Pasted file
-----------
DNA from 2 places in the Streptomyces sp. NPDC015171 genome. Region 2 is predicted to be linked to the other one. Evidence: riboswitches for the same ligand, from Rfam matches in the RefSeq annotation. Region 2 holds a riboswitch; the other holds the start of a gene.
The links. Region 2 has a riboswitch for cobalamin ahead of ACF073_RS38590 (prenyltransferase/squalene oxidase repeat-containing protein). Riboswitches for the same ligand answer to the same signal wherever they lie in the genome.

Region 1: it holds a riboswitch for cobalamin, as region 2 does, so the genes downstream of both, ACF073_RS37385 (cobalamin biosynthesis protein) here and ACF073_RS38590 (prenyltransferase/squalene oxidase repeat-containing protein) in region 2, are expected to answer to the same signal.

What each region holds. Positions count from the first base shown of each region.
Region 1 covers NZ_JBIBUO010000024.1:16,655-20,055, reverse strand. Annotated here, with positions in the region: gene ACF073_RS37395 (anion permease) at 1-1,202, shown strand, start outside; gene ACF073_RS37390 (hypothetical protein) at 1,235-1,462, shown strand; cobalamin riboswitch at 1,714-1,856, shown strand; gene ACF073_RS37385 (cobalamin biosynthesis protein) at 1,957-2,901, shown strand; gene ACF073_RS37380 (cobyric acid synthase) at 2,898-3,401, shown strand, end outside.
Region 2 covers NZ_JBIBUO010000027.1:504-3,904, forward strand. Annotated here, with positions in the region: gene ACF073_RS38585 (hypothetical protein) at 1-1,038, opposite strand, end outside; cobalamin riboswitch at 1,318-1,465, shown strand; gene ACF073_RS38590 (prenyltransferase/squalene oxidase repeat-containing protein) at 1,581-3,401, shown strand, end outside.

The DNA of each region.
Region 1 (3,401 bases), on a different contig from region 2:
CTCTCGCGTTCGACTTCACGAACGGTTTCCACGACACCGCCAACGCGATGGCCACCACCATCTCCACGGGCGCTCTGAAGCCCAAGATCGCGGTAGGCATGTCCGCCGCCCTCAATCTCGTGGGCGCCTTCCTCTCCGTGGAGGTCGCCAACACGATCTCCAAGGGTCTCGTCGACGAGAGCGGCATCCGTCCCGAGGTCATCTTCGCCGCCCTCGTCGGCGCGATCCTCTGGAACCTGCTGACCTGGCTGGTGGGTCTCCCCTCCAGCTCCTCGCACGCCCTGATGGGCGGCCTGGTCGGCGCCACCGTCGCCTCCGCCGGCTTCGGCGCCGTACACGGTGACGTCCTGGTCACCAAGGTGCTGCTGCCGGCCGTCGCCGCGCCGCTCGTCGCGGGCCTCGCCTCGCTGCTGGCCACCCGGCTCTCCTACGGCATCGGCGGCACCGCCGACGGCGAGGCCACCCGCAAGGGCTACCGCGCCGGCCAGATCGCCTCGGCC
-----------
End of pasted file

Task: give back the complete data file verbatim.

DNA from 2 places in the Streptomyces sp. NPDC015171 genome. Region 2 is predicted to be linked to the other one. Evidence: riboswitches for the same ligand, from Rfam matches in the RefSeq annotation. Region 2 holds a riboswitch; the other holds the start of a gene.
The links. Region 2 has a riboswitch for cobalamin ahead of ACF073_RS38590 (prenyltransferase/squalene oxidase repeat-containing protein). Riboswitches for the same ligand answer to the same signal wherever they lie in the genome.

Region 1: it holds a riboswitch for cobalamin, as region 2 does, so the genes downstream of both, ACF073_RS37385 (cobalamin biosynthesis protein) here and ACF073_RS38590 (prenyltransferase/squalene oxidase repeat-containing protein) in region 2, are expected to answer to the same signal.

What each region holds. Positions count from the first base shown of each region.
Region 1 covers NZ_JBIBUO010000024.1:16,655-20,055, reverse strand. Annotated here, with positions in the region: gene ACF073_RS37395 (anion permease) at 1-1,202, shown strand, start outside; gene ACF073_RS37390 (hypothetical protein) at 1,235-1,462, shown strand; cobalamin riboswitch at 1,714-1,856, shown strand; gene ACF073_RS37385 (cobalamin biosynthesis protein) at 1,957-2,901, shown strand; gene ACF073_RS37380 (cobyric acid synthase) at 2,898-3,401, shown strand, end outside.
Region 2 covers NZ_JBIBUO010000027.1:504-3,904, forward strand. Annotated here, with positions in the region: gene ACF073_RS38585 (hypothetical protein) at 1-1,038, opposite strand, end outside; cobalamin riboswitch at 1,318-1,465, shown strand; gene ACF073_RS38590 (prenyltransferase/squalene oxidase repeat-containing protein) at 1,581-3,401, shown strand, end outside.

The DNA of each region.
Region 1 (3,401 bases), on a different contig from region 2:
CTCTCGCGTTCGACTTCACGAACGGTTTCCACGACACCGCCAACGCGATGGCCACCACCATCTCCACGGGCGCTCTGAAGCCCAAGATCGCGGTAGGCATGTCCGCCGCCCTCAATCTCGTGGGCGCCTTCCTCTCCGTGGAGGTCGCCAACACGATCTCCAAGGGTCTCGTCGACGAGAGCGGCATCCGTCCCGAGGTCATCTTCGCCGCCCTCGTCGGCGCGATCCTCTGGAACCTGCTGACCTGGCTGGTGGGTCTCCCCTCCAGCTCCTCGCACGCCCTGATGGGCGGCCTGGTCGGCGCCACCGTCGCCTCCGCCGGCTTCGGCGCCGTACACGGTGACGTCCTGGTCACCAAGGTGCTGCTGCCGGCCGTCGCCGCGCCGCTCGTCGCGGGCCTCGCCTCGCTGCTGGCCACCCGGCTCTCCTACGGCATCGGCGGCACCGCCGACGGCGAGGCCACCCGCAAGGGCTACCGCGCCGGCCAGATCGCCTCGGCC